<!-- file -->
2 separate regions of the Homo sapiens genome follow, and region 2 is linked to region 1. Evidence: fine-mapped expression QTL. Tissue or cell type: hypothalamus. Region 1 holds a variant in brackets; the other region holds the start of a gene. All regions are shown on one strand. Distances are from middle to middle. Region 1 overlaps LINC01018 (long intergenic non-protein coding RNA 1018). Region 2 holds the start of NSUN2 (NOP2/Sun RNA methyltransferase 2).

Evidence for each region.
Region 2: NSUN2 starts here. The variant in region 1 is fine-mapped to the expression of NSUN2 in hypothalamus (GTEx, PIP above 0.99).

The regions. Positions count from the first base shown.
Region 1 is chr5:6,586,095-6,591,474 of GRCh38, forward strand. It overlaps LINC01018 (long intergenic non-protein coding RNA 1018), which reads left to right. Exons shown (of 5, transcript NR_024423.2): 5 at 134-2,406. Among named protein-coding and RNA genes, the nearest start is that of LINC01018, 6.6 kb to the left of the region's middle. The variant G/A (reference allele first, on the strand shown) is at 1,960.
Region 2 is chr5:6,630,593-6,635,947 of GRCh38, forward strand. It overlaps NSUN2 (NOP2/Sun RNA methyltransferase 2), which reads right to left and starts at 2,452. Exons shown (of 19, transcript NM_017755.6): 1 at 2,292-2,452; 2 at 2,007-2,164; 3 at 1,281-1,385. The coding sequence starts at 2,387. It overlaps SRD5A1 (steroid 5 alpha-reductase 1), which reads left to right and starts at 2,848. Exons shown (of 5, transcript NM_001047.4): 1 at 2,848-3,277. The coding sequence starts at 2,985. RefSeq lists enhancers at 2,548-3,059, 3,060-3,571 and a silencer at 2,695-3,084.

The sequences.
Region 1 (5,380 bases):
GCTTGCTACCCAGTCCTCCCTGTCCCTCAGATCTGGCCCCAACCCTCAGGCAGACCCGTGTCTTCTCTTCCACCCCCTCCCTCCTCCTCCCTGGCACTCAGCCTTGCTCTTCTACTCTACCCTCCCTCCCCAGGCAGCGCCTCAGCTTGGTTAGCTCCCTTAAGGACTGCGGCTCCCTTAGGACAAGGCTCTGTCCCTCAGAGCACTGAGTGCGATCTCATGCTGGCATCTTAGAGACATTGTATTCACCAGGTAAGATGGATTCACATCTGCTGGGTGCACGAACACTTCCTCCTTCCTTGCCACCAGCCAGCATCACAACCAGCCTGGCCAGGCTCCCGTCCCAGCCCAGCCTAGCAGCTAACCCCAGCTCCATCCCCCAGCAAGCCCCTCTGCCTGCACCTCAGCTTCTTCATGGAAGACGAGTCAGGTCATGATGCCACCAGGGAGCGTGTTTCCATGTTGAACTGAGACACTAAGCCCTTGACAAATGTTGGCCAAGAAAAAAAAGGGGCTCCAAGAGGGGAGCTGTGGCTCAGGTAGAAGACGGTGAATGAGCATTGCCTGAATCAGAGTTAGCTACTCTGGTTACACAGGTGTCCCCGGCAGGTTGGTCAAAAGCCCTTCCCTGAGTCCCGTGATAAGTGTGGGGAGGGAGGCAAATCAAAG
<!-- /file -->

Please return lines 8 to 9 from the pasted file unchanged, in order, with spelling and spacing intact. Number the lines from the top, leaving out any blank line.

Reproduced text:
Region 1 (5,380 bases):
GCTTGCTACCCAGTCCTCCCTGTCCCTCAGATCTGGCCCCAACCCTCAGGCAGACCCGTGTCTTCTCTTCCACCCCCTCCCTCCTCCTCCCTGGCACTCAGCCTTGCTCTTCTACTCTACCCTCCCTCCCCAGGCAGCGCCTCAGCTTGGTTAGCTCCCTTAAGGACTGCGGCTCCCTTAGGACAAGGCTCTGTCCCTCAGAGCACTGAGTGCGATCTCATGCTGGCATCTTAGAGACATTGTATTCACCAGGTAAGATGGATTCACATCTGCTGGGTGCACGAACACTTCCTCCTTCCTTGCCACCAGCCAGCATCACAACCAGCCTGGCCAGGCTCCCGTCCCAGCCCAGCCTAGCAGCTAACCCCAGCTCCATCCCCCAGCAAGCCCCTCTGCCTGCACCTCAGCTTCTTCATGGAAGACGAGTCAGGTCATGATGCCACCAGGGAGCGTGTTTCCATGTTGAACTGAGACACTAAGCCCTTGACAAATGTTGGCCAAGAAAAAAAAGGGGCTCCAAGAGGGGAGCTGTGGCTCAGGTAGAAGACGGTGAATGAGCATTGCCTGAATCAGAGTTAGCTACTCTGGTTACACAGGTGTCCCCGGCAGGTTGGTCAAAAGCCCTTCCCTGAGTCCCGTGATAAGTGTGGGGAGGGAGGCAAATCAAAG